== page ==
1. A disinterest in issues of national importance. Drug abuse and addiction keeps the Jerusalemite Palestinians away from national issues and struggle against the Israeli occupation. In answers to a questionnaire, 60% of abusers and addicts said that they believe that Israel is not serious about fighting drug abuse. That figure rose to 81% when the question asked if Israel is “To some extent not serious”. This suggests that drug users believe that Israel facilitates their drug taking to divert them from their national case and concerns caused by the Israeli occupation. Furthermore, 67% of the respondents said that their drug abuse and addiction reduce their interest in political and national issues and thus prevents or limits their participation in the struggle against the occupation in the city. When those who said “I agree to some extent” are added, the rate of those admitting that they don’t care about national matters due to drug abuse rises to 86% of the total. Based on the population statistics, that places 21,500 Palestinians are reluctant to participate in activities against the occupation due to drug abuse and addiction.

2. The Social Aspect: Many studies confirm that the issue of drugs has an adverse effect on social structure within families, especially in terms of understanding between the father and mother, or one of them, and the sons who take drugs; or between the drug user’s family and their neighbours. Drug use also damages the reputation of the user’s family, with many side-effects. When the head of the family is a drug user (and 21% of addicts are in this position), there is also a detrimental effect on his wife and children. Drug addicts contribute towards the spread of infectious diseases, including AIDS, adultery, prostitution, gambling and theft. As a result, social participation by abusers and addicts is restricted and they become pariahs. Around 50% of drug abusers and addicts have an almost non-existent relationship with their parents.

3. Drug abuse in society has devastating effects on the economy:

a. About 73% of drug abusers and addicts are unemployed or have been dismissed from their jobs.
b. The addiction creates a tendency to be lazy and unwilling to work, along with a preference for asleep and seclusion from others.
c. The lack of income in users’ families due to the need to fund their addiction often forces one or more children or siblings to leave education and seek work.
d. The average daily expenditure of drug addicts is estimated to be $12. A simple calculation based on the statistics for drug users in Jerusalem alone means that the estimated daily spend on drugs is $312,000; monthly the figure is $9,360,000; annually, it is a staggering $112.3m.
e. If we add to these figures the incomes which could reasonably have been expected to be made by those unemployed solely due to drug use it becomes possible to see what a financial impact drug use has on the economy and society.

4. The cultural aspect: Drug abuse and addiction takes users out of the education system. Around 94% of drug addicts admit that they have no desire to study or general reading (such as newspapers, etc.). Young Jerusalemite Palestinians who drop out of school and join the labour market early in order to fund their addiction are more vulnerable to outside pressures, including efforts by the Israeli security services to recruit such young men to work for them. In a society in which religious adherence is still strong, it is noticeable that drug addicts lack any sense of religious culture and practice. Any faith they had is reduced and they stop participating in religious rituals; this applies to Christians and Muslims.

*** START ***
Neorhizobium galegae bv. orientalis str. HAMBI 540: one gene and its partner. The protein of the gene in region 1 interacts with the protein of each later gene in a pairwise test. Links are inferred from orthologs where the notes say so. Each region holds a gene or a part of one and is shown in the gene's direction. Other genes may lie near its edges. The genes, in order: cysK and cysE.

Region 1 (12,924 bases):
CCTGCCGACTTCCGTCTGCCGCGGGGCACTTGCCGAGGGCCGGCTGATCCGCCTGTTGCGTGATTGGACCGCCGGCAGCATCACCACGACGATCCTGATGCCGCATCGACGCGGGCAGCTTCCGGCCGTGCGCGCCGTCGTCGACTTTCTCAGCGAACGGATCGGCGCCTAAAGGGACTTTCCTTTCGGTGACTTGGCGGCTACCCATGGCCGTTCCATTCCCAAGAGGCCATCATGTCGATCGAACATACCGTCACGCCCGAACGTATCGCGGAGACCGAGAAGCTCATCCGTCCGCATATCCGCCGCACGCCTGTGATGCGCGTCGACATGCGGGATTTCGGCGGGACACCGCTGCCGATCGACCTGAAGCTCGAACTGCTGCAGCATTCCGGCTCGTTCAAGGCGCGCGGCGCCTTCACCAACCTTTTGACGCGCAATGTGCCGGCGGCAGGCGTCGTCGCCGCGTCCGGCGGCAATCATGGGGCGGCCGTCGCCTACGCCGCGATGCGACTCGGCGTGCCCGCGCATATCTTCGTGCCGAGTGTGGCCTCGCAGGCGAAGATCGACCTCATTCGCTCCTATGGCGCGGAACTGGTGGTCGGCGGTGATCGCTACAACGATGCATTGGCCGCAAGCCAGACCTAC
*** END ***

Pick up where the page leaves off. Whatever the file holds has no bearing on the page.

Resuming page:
The city of Jerusalem is of special interest to Israeli politicians as they consider it to be the “undivided” capital of their state. As a result, they are seeking ways to end the Palestinian presence in the city and have plans to reduce the Arab population of East Jerusalem so that the Palestinians become a minority of not more than a quarter of the total population over the next ten years. Israeli policies to isolate the city from its Palestinian heritage and culture through closing institutions are part of this process, known as “Judaization” of the Holy City. Those who resist are seeing their homes demolished and themselves “deported” from their occupied city to the occupied West Bank.

It appears to be a clear policy that Israel uses the illegal trade in drugs as a weapon against the Arab presence in Jerusalem, ruining the health of young people and weakening their mental and moral strength. The drugs to which the Israeli police turn a blind eye are destroying young Palestinians on an intellectual, cultural and economic level as part of the process to destroying them completely. The problem is exacerbated by the decline in social and moral values, civil unrest and political tensions arising from the occupation. Rising unemployment and the widening circle of poverty play their part.

The failure of the Palestinian Authority and Arab politicians to take this seriously means that there is a serious lack of programmes in place to help Palestinians in Jerusalem to tackle the drug problem. International impotence in the face of the Israeli occupation does nothing to help this situation. It appears to have been forgotten that according to international law Jerusalem is still occupied territory and is thus supposed to be protected from geographic and demographic change at the hands of the occupying power, Israel. As long as the world ignores even that fundamental point, then it is unlikely that any significant progress is going to be made towards combating the evils of drugs in the Holy City of Jerusalem.

The views expressed in this article belong to the author and do not necessarily reflect the editorial policy of Middle East Monitor.